Gender Equality: A Balancing Act

I am currently in India exploring how gender equality takes shape in our programs, and what we can do to ensure that we are in fact working to reduce inequalities between men and women. One of the main keys to reducing poverty is to ensure that the needs of both women and men are being met. These needs may not be the same, but the end result should be: everyone enjoys the same rights. Just involving women in a program is not enough; one must look deeper into the situation to ensure that the program is actually helping to empower women and improve the gender balance. Men need to be involved in the process as well. No one should be left behind—rather, everyone should be consulted throughout project design and implementation.

Among the programs we support here in partnership with the Diocese of Durgapur, there are many strong examples of ways to decrease the gender divide.

In April 2010 a tornado ripped through the slum community of Kaliagunj and destroyed the dwellings of many families. The diocese, together with Episcopal Relief & Development and the local government, has rebuilt the homes of 17 families. More importantly, the families were legally given the title to the small plots of land where their homes stand—and the diocesan program coordinator insisted that the titles be in the women’s names. Now these women are land owners and cannot be removed from their land; they are certain they have rights and a place to live. The men were supportive of this idea since they knew it would ensure their families a home and security for the future. This is one example of a relief /recovery program that is addressing gender inequality and involving women in the process.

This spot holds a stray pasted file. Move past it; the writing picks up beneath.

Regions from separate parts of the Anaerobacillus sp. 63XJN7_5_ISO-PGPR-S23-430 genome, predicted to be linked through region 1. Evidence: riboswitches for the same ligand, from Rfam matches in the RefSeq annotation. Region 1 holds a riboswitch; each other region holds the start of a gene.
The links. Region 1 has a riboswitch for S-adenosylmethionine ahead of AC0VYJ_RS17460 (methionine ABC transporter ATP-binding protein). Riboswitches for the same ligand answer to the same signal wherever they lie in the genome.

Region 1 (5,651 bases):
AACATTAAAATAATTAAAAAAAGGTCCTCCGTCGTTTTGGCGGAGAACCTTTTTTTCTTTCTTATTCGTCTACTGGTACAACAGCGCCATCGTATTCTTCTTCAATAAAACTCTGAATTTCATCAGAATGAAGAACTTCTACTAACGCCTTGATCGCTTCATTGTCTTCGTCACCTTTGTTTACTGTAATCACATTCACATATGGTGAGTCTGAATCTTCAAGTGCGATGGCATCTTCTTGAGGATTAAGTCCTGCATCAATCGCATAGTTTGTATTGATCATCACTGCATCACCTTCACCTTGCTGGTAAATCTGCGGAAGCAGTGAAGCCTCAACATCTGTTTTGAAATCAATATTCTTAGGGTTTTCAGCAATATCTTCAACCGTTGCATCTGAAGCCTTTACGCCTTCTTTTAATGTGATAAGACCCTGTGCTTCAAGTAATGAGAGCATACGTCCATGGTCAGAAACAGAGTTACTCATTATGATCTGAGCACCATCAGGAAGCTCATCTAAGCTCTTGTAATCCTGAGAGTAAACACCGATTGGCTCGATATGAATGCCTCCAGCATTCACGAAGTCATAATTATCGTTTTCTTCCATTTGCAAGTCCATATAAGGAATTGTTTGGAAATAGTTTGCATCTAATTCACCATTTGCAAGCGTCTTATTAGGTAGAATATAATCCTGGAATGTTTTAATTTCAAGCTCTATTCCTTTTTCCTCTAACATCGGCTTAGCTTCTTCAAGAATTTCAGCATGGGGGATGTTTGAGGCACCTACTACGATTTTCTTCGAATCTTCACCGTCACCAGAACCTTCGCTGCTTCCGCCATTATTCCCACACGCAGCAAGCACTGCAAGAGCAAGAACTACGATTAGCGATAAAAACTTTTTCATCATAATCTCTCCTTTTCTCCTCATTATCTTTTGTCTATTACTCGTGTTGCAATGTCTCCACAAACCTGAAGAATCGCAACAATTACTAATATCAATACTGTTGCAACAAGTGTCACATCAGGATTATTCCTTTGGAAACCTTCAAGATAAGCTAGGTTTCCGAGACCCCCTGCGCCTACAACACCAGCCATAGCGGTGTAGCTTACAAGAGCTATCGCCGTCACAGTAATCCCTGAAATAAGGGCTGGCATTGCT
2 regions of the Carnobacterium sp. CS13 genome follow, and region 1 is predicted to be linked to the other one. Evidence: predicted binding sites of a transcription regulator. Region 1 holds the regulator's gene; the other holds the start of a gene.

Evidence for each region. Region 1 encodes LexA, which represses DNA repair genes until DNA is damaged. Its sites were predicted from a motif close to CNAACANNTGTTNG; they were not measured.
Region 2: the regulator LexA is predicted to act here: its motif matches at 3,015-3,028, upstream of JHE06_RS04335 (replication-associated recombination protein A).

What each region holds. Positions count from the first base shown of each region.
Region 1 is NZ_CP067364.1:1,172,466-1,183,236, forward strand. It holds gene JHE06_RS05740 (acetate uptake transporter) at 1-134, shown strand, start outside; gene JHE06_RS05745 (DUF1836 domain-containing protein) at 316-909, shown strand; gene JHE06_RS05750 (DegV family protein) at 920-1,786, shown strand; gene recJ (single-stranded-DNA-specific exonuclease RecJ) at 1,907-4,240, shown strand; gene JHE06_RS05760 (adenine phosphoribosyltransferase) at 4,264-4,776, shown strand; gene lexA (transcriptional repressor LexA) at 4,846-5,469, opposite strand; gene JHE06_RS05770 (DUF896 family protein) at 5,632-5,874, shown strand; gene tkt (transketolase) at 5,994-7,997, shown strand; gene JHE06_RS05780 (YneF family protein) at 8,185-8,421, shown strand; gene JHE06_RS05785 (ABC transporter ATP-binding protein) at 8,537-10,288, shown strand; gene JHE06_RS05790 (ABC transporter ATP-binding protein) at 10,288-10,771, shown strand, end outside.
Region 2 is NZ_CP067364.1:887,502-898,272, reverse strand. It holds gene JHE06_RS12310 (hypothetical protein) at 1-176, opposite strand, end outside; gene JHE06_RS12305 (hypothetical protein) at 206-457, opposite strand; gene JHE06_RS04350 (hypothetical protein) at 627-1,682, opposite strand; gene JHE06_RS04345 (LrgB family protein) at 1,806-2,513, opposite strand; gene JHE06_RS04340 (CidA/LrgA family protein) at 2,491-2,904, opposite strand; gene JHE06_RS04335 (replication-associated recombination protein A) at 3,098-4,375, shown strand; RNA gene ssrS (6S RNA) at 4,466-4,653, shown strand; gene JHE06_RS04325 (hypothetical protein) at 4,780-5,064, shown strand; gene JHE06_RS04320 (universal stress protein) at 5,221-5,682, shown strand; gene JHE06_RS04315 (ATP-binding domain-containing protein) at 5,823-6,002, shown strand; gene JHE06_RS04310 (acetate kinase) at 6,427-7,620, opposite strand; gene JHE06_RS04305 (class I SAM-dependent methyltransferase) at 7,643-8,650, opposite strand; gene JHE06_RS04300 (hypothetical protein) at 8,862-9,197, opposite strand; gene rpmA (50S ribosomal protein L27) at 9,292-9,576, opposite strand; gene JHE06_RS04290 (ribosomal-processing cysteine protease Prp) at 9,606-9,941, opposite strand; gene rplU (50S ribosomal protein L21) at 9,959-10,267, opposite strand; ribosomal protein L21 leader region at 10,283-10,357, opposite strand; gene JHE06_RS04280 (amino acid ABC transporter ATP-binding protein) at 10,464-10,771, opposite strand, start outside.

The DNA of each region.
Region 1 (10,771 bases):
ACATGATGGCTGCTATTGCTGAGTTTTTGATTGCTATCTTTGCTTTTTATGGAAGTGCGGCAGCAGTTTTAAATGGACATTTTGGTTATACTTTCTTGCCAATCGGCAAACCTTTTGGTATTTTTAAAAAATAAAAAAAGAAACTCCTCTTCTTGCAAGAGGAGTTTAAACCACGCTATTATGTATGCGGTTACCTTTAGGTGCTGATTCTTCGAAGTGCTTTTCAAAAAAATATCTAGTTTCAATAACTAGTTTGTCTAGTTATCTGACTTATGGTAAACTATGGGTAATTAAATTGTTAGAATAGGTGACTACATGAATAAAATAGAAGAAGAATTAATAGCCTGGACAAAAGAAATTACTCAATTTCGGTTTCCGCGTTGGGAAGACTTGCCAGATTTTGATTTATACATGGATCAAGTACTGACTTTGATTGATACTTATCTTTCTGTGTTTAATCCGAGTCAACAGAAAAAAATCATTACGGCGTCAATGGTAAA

Another example comes from the Balurghat community, where the women have formed associations that focus on creating economic opportunities through income-generating activities. The diocese has supported them with skills education and they now have successful businesses, such as animal husbandry and producing and selling plates made from leaves. They have their own incomes and decision-making power within the household. The husbands claim they are now afraid of their wives because they have power and are very vocal in the community.  In the past, some of the men would use the household money to buy alcohol, but now that the women have income and are involved in deciding how to spend it, they no longer allowthat to happen. The family situation has improved and the gender divide has decreased.

There are other programs where gender equality needs to be strengthened. In an agriculture program, for example, the households are supplied with a community tractor in order to increase production. The men plow and during harvest time, the women help—all while still attending to the children and household. Even though household income has increased as a result of the program, the gender divide has not. The men are the ones who take the produce to market, keep the profit. They still maintain all decision-making power in how to spend the money, while the women’s status remains the same even though her workload may have increased.

These are a few examples of the kind of gender issues that come up in our work. What can we do to address them? This is a question we will further explore as we continue our visit this week.

The diocese certainly has a strong commitment to gender equality and it is important that we bring these experiences to light. I commend the staff for their dedication to these issues and helping to reduce poverty by involving all in the process. 


Danielle Tirello Givens is a Program Officer with Episcopal Relief & Development.